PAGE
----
US 3986352 A
A fuel control for an engine is normally operated closed loop with a feedback signal from an air-fuel ratio sensor in the engine exhaust. However, during idle, wide open throttle and engine warm up operating modes, the closed loop control is cut out and the engine is run rich with air injected into the exhaust system to reduce carbon monoxide and hydrocarbon emissions.
1. A fuel control system for a combustion engine having an exhaust conduit including a catalytic converter, the fuel control system comprising: means for supplying air and fuel to the engine including a throttle for varying the rate of supply of air and fuel and control means for varying the ratio of air and fuel supplied; means in the exhaust conduit effective to generate a signal indicative of exhaust, and therefore engine, air-fuel ratio feedback control means normally responsive to the exhaust gas composition signal to generate and apply to the air-fuel ratio control means an error signal tending to change air-fuel ratio in the direction of a constant ratio near stoichiometry, whereby the engine air-fuel supply is normally maintained at the constant ratio to enhance simultaneous oxidation and reduction of exhaust constituents within the catalytic converter; an engine driven air pump; means responsive to engine temperature and effective to generate a cold engine signal when the engine temperature is lower than a reference temperature; means responsive to the throttle to generate a closed throttle signal and a wide-open throttle signal during the named respective throttle conditions; and air control valve responsive to the temperature switch and throttle signal generating means to direct air from the air pump to the exhaust conduit upstream from the catalytic converter in response to one of the cold engine signal, closed throttle signal and full open throttle signal; and means responsive to the air control valve to generate and apply to the feedback control means, when air is being directed from the air pump to the exhaust conduit, an override signal indicative of an air-fuel ratio leaner than the constant ratio and effective to override the exhaust composition signal, whereby during cold engine, closed throttle and full open throttle operating conditions, the air-fuel ratio is maintained richer than the constant ratio for smooth engine operation and low nitrogen oxide formation and air is mixed with exhaust gases prior to the catalytic converter for oxidation of hydrocarbons and carbon monoxide.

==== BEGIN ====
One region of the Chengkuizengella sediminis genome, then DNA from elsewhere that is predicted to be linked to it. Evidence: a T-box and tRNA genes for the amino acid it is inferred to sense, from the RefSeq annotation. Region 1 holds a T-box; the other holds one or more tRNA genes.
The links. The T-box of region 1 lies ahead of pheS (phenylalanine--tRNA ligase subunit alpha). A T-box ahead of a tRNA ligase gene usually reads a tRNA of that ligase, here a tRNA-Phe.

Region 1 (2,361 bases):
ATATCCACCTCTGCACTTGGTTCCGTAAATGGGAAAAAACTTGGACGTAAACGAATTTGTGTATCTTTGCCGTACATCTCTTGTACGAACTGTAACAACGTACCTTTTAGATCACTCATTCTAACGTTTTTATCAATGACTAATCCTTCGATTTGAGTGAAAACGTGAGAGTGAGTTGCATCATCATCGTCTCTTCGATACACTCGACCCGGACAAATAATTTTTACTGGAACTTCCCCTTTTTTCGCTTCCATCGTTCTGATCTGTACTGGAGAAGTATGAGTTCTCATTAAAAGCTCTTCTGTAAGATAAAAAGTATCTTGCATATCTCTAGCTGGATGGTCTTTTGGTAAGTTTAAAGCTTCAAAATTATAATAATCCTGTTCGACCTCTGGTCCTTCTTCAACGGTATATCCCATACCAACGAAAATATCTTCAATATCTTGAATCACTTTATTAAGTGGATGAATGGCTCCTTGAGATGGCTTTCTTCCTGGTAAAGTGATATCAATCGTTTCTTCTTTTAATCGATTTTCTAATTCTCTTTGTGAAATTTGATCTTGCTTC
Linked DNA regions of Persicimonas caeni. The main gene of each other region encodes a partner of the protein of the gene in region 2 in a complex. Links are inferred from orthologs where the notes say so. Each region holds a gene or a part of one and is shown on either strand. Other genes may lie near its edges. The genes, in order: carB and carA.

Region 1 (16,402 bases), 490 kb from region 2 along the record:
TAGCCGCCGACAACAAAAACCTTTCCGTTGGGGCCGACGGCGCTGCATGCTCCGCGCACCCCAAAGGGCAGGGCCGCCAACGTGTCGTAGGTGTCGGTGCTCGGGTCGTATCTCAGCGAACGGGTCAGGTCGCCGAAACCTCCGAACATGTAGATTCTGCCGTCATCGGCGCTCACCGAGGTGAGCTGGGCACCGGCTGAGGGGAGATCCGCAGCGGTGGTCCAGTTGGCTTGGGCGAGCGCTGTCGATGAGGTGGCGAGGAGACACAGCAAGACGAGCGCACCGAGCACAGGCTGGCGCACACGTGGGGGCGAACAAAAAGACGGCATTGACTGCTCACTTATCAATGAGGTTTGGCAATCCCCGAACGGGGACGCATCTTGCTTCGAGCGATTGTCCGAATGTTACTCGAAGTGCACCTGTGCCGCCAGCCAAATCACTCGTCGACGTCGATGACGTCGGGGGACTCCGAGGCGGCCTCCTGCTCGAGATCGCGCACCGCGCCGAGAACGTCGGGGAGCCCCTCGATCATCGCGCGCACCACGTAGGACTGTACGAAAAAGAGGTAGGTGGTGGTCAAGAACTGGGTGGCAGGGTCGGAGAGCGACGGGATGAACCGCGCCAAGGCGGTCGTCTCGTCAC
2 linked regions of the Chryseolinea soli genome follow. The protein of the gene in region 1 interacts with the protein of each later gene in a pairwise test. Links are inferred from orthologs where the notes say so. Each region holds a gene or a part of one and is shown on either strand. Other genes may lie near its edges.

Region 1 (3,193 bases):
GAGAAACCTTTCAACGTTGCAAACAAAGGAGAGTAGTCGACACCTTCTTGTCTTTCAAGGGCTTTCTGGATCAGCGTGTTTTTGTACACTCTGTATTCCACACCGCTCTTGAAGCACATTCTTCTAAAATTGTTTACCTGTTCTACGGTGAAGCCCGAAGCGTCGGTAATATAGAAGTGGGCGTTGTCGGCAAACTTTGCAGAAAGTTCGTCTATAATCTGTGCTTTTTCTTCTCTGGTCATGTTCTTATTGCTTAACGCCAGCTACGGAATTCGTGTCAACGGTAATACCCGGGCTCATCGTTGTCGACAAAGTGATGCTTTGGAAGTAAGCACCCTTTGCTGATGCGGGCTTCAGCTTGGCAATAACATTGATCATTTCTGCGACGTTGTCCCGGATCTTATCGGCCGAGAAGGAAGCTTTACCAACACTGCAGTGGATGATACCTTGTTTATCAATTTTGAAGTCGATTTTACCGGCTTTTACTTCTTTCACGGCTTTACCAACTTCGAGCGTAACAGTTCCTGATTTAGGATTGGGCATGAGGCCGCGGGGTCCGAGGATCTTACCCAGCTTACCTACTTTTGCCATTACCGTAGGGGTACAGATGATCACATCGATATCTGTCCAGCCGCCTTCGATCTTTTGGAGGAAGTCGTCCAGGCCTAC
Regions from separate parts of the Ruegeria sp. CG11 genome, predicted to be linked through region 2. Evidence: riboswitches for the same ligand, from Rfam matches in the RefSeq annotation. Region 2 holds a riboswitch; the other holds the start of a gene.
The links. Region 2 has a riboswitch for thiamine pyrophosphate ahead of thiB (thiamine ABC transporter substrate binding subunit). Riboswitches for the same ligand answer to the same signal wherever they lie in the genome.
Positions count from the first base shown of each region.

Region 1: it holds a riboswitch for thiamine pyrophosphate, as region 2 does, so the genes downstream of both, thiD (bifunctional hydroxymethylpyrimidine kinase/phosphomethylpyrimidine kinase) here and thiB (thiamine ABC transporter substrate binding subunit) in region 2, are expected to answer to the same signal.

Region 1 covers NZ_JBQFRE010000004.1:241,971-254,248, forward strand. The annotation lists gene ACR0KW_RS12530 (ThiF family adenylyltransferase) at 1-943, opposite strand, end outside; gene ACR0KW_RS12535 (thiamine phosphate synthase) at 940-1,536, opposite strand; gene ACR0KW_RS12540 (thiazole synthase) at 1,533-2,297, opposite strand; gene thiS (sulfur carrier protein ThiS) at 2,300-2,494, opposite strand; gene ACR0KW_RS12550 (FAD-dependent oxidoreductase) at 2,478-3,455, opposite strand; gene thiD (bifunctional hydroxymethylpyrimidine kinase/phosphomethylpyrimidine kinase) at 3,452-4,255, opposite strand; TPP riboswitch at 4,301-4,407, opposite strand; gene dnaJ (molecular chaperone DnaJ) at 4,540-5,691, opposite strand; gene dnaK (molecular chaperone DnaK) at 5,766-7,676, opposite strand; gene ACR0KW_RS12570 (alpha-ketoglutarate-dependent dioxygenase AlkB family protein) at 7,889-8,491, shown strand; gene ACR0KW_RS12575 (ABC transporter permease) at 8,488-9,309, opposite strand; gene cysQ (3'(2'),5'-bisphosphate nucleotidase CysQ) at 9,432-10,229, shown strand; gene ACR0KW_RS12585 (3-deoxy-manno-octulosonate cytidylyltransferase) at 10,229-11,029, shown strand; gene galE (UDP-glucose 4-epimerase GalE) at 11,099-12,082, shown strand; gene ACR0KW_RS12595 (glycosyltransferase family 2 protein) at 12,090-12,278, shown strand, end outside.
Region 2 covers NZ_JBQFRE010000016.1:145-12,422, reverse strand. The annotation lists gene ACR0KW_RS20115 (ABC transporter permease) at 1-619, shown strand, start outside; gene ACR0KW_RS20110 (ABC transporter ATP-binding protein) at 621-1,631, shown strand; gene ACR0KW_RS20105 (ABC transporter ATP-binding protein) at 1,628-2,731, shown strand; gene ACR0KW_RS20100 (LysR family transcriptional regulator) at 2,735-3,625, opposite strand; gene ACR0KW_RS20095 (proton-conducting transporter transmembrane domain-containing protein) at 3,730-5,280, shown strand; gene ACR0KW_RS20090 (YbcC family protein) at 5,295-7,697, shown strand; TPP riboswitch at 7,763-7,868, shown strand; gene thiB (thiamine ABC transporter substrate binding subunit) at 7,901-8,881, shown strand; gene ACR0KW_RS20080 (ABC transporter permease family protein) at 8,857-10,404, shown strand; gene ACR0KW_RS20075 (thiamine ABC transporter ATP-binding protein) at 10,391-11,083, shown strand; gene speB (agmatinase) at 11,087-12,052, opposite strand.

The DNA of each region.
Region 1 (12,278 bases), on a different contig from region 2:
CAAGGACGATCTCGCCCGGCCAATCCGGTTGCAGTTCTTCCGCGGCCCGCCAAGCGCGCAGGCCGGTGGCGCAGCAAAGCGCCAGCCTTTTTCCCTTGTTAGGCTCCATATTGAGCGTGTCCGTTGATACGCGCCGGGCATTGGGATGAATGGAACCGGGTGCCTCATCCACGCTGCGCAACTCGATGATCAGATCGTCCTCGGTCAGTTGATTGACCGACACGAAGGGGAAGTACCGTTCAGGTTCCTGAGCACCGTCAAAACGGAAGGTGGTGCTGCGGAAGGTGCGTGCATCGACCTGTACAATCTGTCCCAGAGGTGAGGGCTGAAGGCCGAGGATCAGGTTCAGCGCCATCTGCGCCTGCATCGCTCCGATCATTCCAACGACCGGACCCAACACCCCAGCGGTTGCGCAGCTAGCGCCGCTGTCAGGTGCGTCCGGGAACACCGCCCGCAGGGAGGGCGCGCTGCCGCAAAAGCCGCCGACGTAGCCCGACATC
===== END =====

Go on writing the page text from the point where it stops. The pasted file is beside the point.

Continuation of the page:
2. A fuel control system for a combustion engine having an exhaust conduit with a catalytic converter, the system comprising: a carburetor effective to supply a mixture of air and fuel to the engine, the carburetor including a main induction passage with a throttle valve therein and ported engine induction vacuum port in the main induction passage positioned adjacent the throttle valve so as to be upstream from the throttle valve when the throttle valve is closed but downstream from the throttle valve and thus exposed to engine induction vacuum when the throttle valve opens, the carburetor further including means for varying the air-fuel ratio of the mixture; means in the exhaust conduit effective to generate a signal indicative of exhaust gas and therefore engine air-fuel ratio; feedback control means normally responsive to the air-fuel ratio signal to generate and apply to the air-fuel ratio control means an error signal tending to continuously change engine air-fuel ratio to reduce deviations therein from a constant ratio near stoichiometry, whereby the air-fuel ratio is normally maintained at the constant ratio to enhance simultaneous oxidation and reduction of exhaust constituents within the catalytic converter; an engine driven air pump; an air conduit connecting and conducting air from the air pump to the exhaust conduit upstream from the catalytic converter; an air valve in the air conduit, the air valve having a vacuum motor effective to open the air valve when provided with vacuum and close the air valve when not provided with vacuum; a vacuum conduit connecting the vacuum motor with the ported vacuum port and normally effective to provide vacuum sufficient to open the air valve when the throttle valve is partly open and insufficient to open the air valve when the throttle valve is closed or wide open; means in the vacuum conduit responsive to engine temperature to open the vacuum conduit above a reference engine temperature and close the vacuum conduit below the reference engine temperature; and a control switch responsive to air valve position to generate and apply to the feedback control means, when the air valve is open, a signal effective to override the air-fuel ratio signal and simulate a signal indicative of an air-fuel ratio leaner than the constant ratio, whereby, during cold engine, closed throttle and wide open throttle engine operation, the air-fuel ratio is maintained richer than the constant ratio for smooth operation and low oxides of nitrogen formation and air is mixed with the exhaust gases upstream from the catalytic converter for oxidation of hydrocarbons and carbon monoxide.